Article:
As Taylor grew in Braille proficiency, she blossomed in many other areas. She began piano lessons where she additionally learned musician's Braille from Beth Syverson. She began Jiu-Jitsu where she earned a yellow belt and continues in competitions. She takes singing lessons from Tina Wilson and has performed at many public, school, and church events. She recently earned admission into the Huntington Beach Academy of Performing Arts. For each of the past three years, Taylor has submitted an original piano composition to the Huntington Beach School District and won first place each time at that level. This year her compositon went on to win first place in the state of California. This Saturday she will perform for the California PTA Convention in San Jose to determine if her composition will advance to the National level.
More important than achievement awards, Taylor is the life force of any social event. She is forever the optimist, the prankster, the lover of life, and the lover of God. She supports everyone, particularly her sister Lauren. She does not seek attention; attention just finds her. She has confidence, poise, and a lack of self-consciousness which combine to let her openly enjoy life.
For instance, last year Taylor and I were sitting together behind the backstop for her sister Lauren's travel league softball game. To help the coaches, Taylor keeps track of the number of pitches thrown. For this game, Lauren was the leadoff hitter for the visitors. The first pitch of the game was a fastball below Lauren's knees. The umpire called "Strike." Taylor immediately stood up and yelled back at the ump, "That was low!" Many heads turned toward "the blind girl." I knew that Taylor had learned some degree of echolocation, but I had no appreciation for the accuracy of the process. Maybe it should be a compulsory course taught at Umpire School.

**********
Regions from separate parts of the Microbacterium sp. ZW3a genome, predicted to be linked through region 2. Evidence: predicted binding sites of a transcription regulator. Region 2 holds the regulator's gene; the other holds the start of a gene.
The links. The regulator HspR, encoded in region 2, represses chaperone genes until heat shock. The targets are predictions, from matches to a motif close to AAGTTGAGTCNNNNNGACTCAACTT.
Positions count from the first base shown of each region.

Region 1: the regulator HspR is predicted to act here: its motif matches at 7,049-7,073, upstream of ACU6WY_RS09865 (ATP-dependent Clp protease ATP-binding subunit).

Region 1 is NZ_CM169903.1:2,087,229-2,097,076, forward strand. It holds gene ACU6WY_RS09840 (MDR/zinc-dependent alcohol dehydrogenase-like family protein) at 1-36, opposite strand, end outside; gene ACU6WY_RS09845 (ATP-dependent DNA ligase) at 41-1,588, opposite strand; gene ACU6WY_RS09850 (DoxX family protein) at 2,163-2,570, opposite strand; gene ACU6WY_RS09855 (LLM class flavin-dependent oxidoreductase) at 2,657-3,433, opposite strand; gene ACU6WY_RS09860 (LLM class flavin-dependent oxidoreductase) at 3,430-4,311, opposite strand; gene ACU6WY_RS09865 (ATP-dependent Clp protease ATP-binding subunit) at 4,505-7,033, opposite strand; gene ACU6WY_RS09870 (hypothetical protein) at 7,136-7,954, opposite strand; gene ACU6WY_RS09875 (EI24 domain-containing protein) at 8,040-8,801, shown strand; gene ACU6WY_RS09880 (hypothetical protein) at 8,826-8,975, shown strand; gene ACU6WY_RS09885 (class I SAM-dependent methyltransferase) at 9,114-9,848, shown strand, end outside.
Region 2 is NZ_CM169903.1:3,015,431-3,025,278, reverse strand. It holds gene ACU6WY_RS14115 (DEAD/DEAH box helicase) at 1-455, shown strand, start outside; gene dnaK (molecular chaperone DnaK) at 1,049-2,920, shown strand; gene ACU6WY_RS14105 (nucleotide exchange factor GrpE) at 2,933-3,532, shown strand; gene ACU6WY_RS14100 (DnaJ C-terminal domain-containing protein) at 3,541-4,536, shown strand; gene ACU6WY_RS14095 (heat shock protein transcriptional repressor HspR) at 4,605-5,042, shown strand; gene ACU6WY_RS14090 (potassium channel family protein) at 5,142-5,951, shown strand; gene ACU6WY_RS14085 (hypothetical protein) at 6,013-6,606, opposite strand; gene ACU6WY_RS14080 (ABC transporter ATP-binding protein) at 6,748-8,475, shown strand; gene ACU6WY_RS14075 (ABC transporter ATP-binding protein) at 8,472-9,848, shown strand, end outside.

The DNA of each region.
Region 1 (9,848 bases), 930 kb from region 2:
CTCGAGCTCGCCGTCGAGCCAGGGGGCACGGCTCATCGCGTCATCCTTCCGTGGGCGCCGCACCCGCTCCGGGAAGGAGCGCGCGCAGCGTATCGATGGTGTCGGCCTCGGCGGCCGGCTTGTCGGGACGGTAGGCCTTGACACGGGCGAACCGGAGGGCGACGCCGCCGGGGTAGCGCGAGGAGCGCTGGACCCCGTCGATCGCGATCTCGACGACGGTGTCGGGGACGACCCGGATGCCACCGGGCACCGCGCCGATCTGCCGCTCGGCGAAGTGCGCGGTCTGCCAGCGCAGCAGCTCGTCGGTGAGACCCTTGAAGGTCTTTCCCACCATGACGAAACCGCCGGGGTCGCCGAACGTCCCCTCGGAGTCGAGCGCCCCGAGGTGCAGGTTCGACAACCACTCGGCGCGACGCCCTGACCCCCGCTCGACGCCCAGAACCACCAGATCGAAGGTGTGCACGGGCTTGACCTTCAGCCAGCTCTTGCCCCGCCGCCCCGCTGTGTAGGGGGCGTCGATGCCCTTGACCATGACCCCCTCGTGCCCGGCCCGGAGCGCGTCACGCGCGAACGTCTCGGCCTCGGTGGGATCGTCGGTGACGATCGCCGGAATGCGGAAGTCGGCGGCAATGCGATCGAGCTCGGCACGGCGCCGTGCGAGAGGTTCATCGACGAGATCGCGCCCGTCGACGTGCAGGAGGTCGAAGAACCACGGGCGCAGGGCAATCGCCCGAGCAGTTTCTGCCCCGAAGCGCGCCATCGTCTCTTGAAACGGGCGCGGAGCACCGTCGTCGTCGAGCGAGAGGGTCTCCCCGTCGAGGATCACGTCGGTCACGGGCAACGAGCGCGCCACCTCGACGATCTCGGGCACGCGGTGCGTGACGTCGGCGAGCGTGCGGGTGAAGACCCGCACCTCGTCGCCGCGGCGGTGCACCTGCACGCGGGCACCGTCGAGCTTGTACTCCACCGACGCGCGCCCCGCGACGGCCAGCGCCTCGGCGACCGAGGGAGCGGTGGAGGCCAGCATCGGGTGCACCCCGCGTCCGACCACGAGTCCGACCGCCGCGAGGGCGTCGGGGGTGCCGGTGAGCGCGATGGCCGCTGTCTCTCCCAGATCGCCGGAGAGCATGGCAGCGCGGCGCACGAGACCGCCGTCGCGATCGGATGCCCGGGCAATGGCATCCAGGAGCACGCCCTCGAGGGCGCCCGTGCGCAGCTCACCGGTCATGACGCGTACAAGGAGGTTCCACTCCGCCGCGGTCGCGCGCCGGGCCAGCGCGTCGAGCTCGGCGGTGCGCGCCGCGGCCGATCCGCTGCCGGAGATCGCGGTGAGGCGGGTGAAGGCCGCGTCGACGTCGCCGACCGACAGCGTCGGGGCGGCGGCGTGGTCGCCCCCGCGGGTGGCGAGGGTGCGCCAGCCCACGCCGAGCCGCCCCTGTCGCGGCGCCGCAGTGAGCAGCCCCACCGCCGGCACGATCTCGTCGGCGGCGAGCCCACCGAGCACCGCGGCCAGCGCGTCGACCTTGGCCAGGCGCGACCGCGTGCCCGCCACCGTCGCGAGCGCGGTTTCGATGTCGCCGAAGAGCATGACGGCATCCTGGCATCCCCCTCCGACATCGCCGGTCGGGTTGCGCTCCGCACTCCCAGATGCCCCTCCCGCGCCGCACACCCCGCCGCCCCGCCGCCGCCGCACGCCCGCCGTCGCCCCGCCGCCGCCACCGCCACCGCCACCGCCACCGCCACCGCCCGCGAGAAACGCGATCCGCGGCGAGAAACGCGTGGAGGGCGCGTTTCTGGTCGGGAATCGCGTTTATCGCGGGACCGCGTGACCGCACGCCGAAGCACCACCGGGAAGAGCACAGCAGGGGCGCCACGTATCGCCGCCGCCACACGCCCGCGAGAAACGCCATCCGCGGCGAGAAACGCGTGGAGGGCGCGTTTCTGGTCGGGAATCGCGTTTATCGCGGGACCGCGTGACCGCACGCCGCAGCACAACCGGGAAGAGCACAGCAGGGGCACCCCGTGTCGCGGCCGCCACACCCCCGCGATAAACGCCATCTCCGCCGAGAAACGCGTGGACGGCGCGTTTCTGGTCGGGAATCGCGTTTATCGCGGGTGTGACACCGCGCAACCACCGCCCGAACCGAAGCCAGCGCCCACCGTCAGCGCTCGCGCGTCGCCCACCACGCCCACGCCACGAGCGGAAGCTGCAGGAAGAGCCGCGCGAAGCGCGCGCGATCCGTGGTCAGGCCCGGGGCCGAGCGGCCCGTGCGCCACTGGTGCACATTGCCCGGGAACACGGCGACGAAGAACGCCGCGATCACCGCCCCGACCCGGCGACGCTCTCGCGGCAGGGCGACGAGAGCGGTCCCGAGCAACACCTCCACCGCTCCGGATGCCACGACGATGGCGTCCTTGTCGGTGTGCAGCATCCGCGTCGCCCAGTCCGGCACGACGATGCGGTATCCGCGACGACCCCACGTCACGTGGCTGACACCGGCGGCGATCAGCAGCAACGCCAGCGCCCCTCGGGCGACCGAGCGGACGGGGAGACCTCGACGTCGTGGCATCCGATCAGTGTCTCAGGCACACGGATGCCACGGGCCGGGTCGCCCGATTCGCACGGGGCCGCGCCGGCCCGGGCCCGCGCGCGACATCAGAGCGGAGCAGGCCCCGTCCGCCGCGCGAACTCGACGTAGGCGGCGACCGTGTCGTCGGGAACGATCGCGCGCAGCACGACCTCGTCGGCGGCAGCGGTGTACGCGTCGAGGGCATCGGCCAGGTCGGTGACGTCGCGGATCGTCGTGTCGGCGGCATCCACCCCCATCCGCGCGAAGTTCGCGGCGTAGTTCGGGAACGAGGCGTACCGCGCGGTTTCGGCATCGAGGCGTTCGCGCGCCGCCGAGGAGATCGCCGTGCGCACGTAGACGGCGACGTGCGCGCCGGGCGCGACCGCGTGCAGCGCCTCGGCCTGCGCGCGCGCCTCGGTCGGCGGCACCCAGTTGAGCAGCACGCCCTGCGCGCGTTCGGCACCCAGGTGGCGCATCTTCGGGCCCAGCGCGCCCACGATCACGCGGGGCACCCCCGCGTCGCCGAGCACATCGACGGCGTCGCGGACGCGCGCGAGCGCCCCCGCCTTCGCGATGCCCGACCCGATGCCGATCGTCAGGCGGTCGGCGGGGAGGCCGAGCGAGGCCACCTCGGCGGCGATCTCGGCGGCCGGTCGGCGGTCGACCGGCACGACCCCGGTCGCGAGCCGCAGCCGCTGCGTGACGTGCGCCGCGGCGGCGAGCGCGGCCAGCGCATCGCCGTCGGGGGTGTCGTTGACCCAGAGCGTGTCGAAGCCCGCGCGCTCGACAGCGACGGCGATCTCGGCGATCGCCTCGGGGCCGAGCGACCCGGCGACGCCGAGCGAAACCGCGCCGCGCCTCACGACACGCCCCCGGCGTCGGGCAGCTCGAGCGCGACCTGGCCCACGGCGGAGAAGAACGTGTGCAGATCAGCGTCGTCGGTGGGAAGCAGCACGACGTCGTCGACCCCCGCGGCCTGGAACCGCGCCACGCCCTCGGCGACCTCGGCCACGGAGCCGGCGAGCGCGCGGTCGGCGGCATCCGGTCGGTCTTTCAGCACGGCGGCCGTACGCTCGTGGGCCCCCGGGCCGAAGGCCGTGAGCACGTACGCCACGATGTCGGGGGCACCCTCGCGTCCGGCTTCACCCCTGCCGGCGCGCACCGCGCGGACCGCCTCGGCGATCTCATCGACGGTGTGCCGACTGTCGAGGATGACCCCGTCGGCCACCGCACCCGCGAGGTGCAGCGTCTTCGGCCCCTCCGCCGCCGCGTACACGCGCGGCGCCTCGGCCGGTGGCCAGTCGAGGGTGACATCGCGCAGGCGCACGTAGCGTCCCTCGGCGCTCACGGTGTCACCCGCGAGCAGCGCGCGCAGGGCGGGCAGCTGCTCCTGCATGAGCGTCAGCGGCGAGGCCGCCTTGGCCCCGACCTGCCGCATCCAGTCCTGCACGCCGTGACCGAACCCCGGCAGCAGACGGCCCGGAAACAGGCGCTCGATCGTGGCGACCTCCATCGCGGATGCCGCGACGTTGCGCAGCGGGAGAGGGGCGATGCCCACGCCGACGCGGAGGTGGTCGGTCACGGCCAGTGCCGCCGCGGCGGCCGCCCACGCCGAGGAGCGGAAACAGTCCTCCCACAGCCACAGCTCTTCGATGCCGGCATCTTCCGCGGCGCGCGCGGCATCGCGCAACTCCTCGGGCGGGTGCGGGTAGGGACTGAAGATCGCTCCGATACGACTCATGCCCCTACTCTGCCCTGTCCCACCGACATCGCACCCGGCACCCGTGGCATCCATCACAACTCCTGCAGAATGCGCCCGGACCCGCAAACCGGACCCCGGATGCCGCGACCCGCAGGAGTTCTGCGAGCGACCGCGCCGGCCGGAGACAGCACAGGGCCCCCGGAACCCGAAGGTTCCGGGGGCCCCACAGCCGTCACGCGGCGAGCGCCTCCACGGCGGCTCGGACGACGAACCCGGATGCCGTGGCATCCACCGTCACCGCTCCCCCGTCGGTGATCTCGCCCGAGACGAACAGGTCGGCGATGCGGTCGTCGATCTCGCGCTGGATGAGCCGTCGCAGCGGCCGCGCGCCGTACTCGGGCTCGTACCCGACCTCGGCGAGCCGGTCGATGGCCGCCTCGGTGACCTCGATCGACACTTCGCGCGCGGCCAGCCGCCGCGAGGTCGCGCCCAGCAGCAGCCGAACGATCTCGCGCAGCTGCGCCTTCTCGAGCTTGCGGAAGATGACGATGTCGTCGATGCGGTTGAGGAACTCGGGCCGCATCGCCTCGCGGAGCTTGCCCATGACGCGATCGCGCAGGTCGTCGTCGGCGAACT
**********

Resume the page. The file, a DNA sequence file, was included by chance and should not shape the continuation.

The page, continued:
Taylor has learned to compensate and live with many limitations. For example, Taylor has never seen or emotionally felt a color. Neither does she dream in color. She wishes that she knew what her family looked like and what she looks like. She does not know the age of strangers speaking to her. She cannot play music with both hands while reading musicians Braille. Simple gestures like "waving goodbye," or "blowing a kiss," or "running and hiding," are not intuitive.